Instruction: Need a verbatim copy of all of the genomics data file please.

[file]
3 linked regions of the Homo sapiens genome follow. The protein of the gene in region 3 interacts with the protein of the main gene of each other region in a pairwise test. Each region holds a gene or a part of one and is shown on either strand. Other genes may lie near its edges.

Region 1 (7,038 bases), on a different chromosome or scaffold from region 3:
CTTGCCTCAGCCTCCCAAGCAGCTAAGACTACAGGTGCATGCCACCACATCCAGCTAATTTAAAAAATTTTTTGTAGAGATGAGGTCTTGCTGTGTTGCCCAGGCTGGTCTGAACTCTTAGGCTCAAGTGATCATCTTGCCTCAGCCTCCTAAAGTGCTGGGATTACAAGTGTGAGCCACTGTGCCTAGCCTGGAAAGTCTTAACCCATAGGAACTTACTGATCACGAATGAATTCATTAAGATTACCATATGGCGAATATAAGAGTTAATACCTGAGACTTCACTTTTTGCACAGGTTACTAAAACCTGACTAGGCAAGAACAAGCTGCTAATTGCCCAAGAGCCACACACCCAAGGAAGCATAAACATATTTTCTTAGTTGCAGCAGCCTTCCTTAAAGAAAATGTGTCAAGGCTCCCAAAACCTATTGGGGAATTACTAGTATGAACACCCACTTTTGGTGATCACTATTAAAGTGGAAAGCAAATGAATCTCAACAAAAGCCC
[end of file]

3 linked regions of the Homo sapiens genome follow. The protein of the gene in region 3 interacts with the protein of the main gene of each other region in a pairwise test. Each region holds a gene or a part of one and is shown on either strand. Other genes may lie near its edges.

Region 1 (7,038 bases), on a different chromosome or scaffold from region 3:
CTTGCCTCAGCCTCCCAAGCAGCTAAGACTACAGGTGCATGCCACCACATCCAGCTAATTTAAAAAATTTTTTGTAGAGATGAGGTCTTGCTGTGTTGCCCAGGCTGGTCTGAACTCTTAGGCTCAAGTGATCATCTTGCCTCAGCCTCCTAAAGTGCTGGGATTACAAGTGTGAGCCACTGTGCCTAGCCTGGAAAGTCTTAACCCATAGGAACTTACTGATCACGAATGAATTCATTAAGATTACCATATGGCGAATATAAGAGTTAATACCTGAGACTTCACTTTTTGCACAGGTTACTAAAACCTGACTAGGCAAGAACAAGCTGCTAATTGCCCAAGAGCCACACACCCAAGGAAGCATAAACATATTTTCTTAGTTGCAGCAGCCTTCCTTAAAGAAAATGTGTCAAGGCTCCCAAAACCTATTGGGGAATTACTAGTATGAACACCCACTTTTGGTGATCACTATTAAAGTGGAAAGCAAATGAATCTCAACAAAAGCCC